Willow Creek Church’s Top Leadership Resigns Over Allegations Against Bill Hybels

The Rev. Bill Hybels, right, of the Willow Creek church, who resigned in April, with the Rev. Steve Carter, who stepped down on Sunday, and the Rev. Heather Larson, who resigned Wednesday.

The lead pastor and the entire board of elders resigned on Wednesday night from Willow Creek Community Church, one of the nation’s most influential evangelical congregations, saying that they had made a mistake by failing to believe the women who accused the Rev. Bill Hybels, the church’s founding pastor, of sexual harassment.

“To all the women who have come forward,” said Missy Rasmussen, one of nine elders, speaking to the hushed congregants, “we are sorry that we added to your pain.”

“We have no reason to not believe any of you. We are sorry that our initial statements were so insensitive, defensive and reflexively protective of Bill,” she said, while some in the church’s cavernous auditorium, in South Barrington, Ill., wept openly. “We exhort Bill to acknowledge his sin and publicly apologize.”

It was a shocking blow for a church that has cast itself as a model of effective leadership for churches worldwide, and it comes at a particularly fraught moment for Willow Creek’s international network of supporters.

[Read more on how the scandal has stunned the evangelical world.]

On Thursday, the Willow Creek Association’s annual Global Leadership Summit, watched by nearly 700 churches and half a million people worldwide, began in the same auditorium where the resignations were announced. Until this year, Mr. Hybels had hosted the event.

The event, which every year draws thousands of Christians from around the world, began with a confession.

“There is no map for the journey that we’ve been on. We’ve had missteps, mistakes, slip-ups, blunders,” said Tom DeVries, president of the Willow Creek Association, which organizes the leadership summit, in his opening address. “We are sorry for the places where we could and should have done better.”

On Wednesday night, the church’s lead pastor, the Rev. Heather Larson, said she was stepping down because “trust has been broken by leadership and it doesn’t return quickly.”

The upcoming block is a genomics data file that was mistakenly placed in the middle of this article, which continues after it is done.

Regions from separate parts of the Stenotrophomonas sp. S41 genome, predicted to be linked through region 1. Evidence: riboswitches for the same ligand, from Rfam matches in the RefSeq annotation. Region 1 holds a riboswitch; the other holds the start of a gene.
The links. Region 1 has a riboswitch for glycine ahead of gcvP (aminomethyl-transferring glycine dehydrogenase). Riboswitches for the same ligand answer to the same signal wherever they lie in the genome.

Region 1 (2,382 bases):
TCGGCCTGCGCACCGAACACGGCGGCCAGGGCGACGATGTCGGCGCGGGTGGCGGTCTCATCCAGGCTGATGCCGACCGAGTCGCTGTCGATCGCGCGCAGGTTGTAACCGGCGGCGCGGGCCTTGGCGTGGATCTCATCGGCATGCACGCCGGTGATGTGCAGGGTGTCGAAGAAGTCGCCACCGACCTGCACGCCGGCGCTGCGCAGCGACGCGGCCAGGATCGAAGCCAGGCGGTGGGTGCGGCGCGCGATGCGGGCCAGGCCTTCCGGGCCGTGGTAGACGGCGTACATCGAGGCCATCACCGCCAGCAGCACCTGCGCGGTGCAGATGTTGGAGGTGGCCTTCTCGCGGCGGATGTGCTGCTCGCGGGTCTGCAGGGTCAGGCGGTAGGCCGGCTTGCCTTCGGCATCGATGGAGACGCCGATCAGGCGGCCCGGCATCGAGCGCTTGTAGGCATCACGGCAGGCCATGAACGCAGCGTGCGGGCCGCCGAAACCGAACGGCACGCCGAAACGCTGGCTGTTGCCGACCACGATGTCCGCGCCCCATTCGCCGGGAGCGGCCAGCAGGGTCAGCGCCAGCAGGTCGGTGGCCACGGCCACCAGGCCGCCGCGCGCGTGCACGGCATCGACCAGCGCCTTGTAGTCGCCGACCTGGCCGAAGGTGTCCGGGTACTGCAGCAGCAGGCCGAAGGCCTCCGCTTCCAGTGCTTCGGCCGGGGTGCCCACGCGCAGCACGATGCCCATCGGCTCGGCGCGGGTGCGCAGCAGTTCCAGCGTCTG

“There is urgency to move us in a better direction,” she said.

She turned the leadership over to Steve Gillen, who has been on Willow Creek’s staff for 20 years, most recently as lead pastor at the church’s North Shore site. Ms. Rasmussen, the elder, said the church has also hired an outside expert to conduct a “robust” review of its governance.

“It’s really tragic that things had to come to this point,” said Vonda Dyer, who once led the church’s vocal ministry and accused Mr. Hybels of luring her to his hotel room in Sweden in 1998, touching her stomach and kissing her unexpectedly.

[Read more about the church employee who accused the Rev. Bill Hybels of groping her repeatedly]

“This is not the outcome I would have ever wanted. My hope was that Bill Hybels would have admitted his sins, and that Willow Creek leaders would have come to repentance voluntarily, not through pressure from the national media,” Ms. Dyer said, crying in a telephone interview. “This is a sad day for Willow and for me personally.”

Mr. Hybels, the two pastors he chose as his successors and his board of elders have all been brought down by a gathering storm of allegations that ended in a thunderclap. It began more than four years ago, when the elders were told privately about a woman who said she had had a lengthy affair with Mr. Hybels. But Mr. Hybels denied it, and when the elders questioned her, she insisted she had been lying.